Short Sales

How Long Does Short Sale Approval Take?

Ahhhh… the million dollar question.  It will cost us a million dollars to come close to a precise answer and I could make a million dollars by selling the secret to forcing banks to approve short sales in a timely manner.   But let’s see if I can give you a bit of an answer for this question that is burning in everyone’s mind.  (And causing heart burn, I might add).

So, how long does it take for a bank to approve a short sale?  The first key to answering this question is to find out how many liens are on the property and what type of liens they are.  If there is one mortgage lien on the property, the timeline will be shorter.  If there are 2 mortgage liens on the property, add an additional 1-2 months for the banks to squabble over the money.  If there are 2 mortgage liens and a home equity line, this spells trouble and time.  I’m not saying that short sales that have more than 2 liens on them are impossible.  I’m just saying that they are more complicated and take more time.  I know several REALTORS(R) who have successfully negotiated short sales with 3-5 liens.  It will all depend on the type of lien and who holds the liens.

Which brings us to the next piece of solving this mystery.  The bank that holds the liens on the short sale property will be setting the timeline for approval.  Some banks take longer than others.  Some banks need an act of Congress to make a decision.  No seriously, an act of Congress.  Some are so easy to work with and are so fast you feel like you may be missing something.  The banks that are notorious for taking the longest are:  Wells Fargo, any lien formerly held by Wachovia (now Wells Fargo), Bank of America, and any lien formerly held by Countrywide (now Bank of America).  Banks that take a pretty long time, but eventually get you an answer once you get through the initial short sale approval period are Chase, Aurora, BB&T (BB&T is getting worse at approving short sales), GMAC, and SunTrust.  The quickest short sale approvals come from the small local banks and VHDA.  If Fannie Mae is involved in the short sale approval process then you can tack on a few more weeks to the timeline.  Here’s a key to the timeline, the bigger the bank – the longer it takes.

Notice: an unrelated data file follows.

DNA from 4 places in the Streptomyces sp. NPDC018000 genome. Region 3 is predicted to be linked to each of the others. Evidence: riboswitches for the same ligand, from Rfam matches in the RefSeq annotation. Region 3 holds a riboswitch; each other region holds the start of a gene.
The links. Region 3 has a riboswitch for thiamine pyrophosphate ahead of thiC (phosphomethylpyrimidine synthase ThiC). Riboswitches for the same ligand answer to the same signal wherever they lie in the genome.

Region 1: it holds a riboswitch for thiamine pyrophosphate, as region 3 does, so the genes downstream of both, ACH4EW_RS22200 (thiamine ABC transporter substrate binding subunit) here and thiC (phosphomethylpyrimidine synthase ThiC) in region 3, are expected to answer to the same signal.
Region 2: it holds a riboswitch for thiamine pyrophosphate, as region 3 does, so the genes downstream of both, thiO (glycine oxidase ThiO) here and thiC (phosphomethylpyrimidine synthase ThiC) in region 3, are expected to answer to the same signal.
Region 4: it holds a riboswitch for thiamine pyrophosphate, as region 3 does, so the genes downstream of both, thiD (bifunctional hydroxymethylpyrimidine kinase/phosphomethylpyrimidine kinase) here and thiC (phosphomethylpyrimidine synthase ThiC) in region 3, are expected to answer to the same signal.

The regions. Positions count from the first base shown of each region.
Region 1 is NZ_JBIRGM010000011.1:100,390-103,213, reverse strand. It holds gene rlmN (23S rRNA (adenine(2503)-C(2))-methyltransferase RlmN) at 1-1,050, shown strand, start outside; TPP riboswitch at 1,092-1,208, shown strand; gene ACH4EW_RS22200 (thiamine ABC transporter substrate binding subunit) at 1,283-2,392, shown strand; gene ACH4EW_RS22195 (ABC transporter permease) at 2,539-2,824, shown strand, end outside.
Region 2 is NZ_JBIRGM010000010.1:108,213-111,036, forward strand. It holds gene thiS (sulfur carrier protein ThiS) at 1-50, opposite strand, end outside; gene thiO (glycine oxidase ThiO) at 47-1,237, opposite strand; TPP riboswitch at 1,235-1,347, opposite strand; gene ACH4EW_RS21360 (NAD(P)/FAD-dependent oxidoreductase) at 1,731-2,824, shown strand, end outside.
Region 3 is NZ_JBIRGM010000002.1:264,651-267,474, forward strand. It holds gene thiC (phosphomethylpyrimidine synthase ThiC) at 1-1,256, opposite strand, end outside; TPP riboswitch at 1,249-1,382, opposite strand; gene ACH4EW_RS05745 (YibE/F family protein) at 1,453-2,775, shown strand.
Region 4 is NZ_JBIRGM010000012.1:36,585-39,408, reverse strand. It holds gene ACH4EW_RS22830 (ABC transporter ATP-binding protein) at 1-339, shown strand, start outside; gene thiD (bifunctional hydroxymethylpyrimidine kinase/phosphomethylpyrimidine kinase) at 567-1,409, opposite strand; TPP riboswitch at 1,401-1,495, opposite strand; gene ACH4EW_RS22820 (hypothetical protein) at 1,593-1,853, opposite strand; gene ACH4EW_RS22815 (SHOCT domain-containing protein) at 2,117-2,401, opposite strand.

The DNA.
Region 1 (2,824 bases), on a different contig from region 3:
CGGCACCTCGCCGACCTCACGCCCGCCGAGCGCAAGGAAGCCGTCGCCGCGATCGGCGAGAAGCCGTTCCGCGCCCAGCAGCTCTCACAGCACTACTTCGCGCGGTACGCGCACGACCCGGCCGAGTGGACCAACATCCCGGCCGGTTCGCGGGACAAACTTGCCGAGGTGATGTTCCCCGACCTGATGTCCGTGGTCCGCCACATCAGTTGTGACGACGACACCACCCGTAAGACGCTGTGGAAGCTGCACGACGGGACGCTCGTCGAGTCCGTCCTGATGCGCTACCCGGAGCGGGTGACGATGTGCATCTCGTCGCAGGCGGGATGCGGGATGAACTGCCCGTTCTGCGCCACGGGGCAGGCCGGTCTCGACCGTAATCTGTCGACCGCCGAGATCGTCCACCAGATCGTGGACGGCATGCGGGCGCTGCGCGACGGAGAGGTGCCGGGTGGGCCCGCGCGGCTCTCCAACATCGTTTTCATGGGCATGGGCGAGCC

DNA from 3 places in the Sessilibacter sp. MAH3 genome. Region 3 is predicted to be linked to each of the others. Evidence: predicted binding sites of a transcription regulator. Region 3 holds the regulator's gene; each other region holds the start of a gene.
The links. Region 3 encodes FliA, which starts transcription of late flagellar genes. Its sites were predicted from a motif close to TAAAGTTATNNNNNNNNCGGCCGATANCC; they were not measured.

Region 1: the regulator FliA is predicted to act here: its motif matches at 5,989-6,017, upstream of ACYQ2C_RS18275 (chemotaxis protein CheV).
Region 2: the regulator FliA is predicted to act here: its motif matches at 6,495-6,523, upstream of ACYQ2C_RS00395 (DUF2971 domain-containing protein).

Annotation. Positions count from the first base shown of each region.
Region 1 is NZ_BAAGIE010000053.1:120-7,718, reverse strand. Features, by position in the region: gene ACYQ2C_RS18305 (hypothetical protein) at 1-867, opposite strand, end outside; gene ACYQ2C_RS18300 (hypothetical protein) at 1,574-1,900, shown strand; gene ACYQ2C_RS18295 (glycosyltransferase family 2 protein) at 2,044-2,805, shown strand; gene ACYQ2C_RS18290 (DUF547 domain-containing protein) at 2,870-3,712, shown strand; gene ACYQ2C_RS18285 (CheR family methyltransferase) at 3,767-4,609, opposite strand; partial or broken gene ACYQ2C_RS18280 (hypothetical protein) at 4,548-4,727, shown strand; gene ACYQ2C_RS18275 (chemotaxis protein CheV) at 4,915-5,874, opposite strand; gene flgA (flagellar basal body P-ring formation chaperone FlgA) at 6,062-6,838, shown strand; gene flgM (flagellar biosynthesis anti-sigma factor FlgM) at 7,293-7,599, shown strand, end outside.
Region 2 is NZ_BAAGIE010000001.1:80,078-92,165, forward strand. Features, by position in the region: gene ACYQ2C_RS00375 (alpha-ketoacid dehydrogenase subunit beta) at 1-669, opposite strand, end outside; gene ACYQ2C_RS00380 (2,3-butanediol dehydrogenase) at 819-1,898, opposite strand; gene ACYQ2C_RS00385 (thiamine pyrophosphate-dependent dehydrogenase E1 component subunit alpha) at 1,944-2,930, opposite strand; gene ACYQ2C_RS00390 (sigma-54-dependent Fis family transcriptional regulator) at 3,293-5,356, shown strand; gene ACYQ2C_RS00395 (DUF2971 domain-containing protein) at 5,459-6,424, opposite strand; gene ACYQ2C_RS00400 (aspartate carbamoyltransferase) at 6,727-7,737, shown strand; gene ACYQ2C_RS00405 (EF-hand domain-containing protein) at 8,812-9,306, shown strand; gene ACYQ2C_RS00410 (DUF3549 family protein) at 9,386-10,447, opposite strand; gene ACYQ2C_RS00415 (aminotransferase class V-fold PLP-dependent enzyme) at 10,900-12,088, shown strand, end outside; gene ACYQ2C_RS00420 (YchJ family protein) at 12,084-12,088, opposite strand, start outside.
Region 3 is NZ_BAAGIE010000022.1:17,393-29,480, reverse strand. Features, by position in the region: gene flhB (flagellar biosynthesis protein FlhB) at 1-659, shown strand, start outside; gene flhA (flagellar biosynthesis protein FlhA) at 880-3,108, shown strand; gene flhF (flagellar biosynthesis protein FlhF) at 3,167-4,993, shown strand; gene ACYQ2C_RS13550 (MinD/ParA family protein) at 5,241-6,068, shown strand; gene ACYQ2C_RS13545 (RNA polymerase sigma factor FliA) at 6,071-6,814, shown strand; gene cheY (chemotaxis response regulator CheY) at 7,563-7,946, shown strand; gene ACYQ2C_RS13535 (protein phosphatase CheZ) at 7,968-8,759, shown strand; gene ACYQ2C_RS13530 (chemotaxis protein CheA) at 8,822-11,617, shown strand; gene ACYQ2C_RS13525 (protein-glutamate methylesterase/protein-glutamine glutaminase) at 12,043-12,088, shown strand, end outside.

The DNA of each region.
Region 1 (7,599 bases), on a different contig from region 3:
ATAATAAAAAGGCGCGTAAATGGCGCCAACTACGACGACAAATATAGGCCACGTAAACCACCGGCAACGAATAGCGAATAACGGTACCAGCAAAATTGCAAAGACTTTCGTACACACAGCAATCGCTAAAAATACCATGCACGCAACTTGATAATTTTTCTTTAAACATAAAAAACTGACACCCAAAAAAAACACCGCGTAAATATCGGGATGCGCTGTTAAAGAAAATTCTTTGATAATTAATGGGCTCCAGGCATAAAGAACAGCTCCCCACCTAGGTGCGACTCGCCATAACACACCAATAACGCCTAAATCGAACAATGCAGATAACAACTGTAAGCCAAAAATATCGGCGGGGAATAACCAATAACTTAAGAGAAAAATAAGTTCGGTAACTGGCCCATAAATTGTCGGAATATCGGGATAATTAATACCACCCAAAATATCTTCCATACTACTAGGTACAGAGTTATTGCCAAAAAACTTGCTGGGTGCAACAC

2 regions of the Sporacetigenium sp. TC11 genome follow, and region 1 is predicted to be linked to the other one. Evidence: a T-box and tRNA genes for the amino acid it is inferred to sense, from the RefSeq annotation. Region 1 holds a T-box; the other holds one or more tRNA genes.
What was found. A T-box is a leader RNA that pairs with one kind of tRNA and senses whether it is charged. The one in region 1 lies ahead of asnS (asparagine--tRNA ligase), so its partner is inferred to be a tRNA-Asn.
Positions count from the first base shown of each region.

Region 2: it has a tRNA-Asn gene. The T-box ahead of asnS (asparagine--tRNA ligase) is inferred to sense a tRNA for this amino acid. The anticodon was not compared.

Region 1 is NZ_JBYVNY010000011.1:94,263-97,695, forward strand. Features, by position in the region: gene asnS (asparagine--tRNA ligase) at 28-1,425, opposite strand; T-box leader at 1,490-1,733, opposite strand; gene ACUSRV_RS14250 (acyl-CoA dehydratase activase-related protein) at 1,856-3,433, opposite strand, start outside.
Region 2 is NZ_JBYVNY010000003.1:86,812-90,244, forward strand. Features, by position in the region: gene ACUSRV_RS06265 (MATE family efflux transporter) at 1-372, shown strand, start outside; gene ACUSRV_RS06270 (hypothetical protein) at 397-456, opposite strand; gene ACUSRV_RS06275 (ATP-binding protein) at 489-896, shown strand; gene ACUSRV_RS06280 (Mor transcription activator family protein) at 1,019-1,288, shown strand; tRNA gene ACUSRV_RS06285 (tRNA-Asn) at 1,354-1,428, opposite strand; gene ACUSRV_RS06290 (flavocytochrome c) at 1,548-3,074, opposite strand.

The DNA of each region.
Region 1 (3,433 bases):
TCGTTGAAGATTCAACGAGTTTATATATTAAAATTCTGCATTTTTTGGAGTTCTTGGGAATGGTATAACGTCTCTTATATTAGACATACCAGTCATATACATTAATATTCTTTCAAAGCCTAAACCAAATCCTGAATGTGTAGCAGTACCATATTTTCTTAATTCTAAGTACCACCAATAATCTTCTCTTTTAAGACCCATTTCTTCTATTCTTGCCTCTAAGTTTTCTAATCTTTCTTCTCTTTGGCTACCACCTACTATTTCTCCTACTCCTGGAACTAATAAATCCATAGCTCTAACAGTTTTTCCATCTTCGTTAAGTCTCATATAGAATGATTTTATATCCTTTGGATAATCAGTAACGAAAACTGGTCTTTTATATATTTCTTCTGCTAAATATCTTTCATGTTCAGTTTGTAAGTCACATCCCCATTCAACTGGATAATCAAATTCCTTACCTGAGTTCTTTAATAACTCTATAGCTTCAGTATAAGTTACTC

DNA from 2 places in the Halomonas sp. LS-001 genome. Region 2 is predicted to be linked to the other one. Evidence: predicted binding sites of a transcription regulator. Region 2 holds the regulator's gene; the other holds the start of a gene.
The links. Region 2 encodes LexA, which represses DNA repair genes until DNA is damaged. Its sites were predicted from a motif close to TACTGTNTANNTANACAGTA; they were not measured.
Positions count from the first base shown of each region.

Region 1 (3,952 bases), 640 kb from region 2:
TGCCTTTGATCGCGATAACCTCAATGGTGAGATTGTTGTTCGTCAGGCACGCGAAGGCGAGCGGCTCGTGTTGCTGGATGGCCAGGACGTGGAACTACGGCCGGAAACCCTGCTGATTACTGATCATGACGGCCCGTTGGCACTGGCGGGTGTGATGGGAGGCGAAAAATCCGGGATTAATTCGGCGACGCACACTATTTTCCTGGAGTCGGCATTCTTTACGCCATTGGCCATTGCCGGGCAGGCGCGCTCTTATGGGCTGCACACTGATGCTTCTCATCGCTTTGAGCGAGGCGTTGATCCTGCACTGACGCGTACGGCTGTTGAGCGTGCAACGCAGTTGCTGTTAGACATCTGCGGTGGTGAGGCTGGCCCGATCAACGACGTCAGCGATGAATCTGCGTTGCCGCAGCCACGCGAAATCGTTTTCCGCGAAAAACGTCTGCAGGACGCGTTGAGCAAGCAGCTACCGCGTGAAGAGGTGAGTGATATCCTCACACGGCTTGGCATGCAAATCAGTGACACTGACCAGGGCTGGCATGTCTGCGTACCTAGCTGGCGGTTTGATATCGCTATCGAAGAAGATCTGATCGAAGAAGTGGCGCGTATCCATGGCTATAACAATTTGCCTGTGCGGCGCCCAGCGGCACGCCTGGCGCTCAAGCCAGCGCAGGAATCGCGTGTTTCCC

So, we’re back to  the original question.  How long does it take to get short sale approval?  The easy answer is – prepare for 3-8 months of waiting for approval followed by 1 month of scrambling to get everything done to get to the closing table.  I know!  That’s a crazy amount of time to wait to close on a house!  If you like the house enough, it’s worth the wait.  Patience is a virtue… not one of my virtues, but a virtue, none the less.

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3 Responses to “How Long Does Short Sale Approval Take?”

  1. On January 8, 2010 at 12:56 pm ShortSaleArtisan responded with... #

    Interestingly enough, while that is what I hear from everyone and seems to be the norm, I did talk to a guy today who was telling me that he turns around his short sales on average in 35 days, and does a significant volume – which made me wonder how volume influences speed of processing?

    Hopefully the banks will dig themselves out of the holes they are in and staff their departments appropriately in the beginning of this year. I’ve seen some encouraging evidence but most investors and agents I speak with are all pessimists, haha.

  2. On January 8, 2010 at 8:13 pm Sarah Stelmok responded with... #

    Short Sale Artisan – I have also heard of some agents being able to get approvals in short amounts of time. Quite honestly, different regions have different short sale policies. I can only speak to my area. However, I do know that if you go to Blacksburg, Virginia, the banks handle this type of transaction differently. I think it has to do with rate of delinquency and market conditions. I also know of plenty of agents who have lost their licenses by falsifying paperwork in order to get the short sale approval process started early. This would involve straw contracts. This is illegal and will eventually catch up with any agent who is practicing this way. My partner and I have gotten ahort sale approvals in as little as 15 days and as many as 11 months. I would love to see banks staff their loss mitigation departments with well-trained representatives. Unfortunately, I’m not seeing that to date.

  3. On June 15, 2010 at 11:57 am Vain responded with... #

    I have my own theory. Aside from the banks being slow, they might try to extend the wait time. As a home buyer, we’d tend to prey on homes with large DOM (Days On Market). So why shouldn’t the lenders prey on buyers that have been waiting for a long time?

    They make you wait 3-5 months for a response, just to ask you for more money. Since you’ve been waiting for so long, what’s another $30k? You’d probably want to pay it in hopes the process will go by faster.

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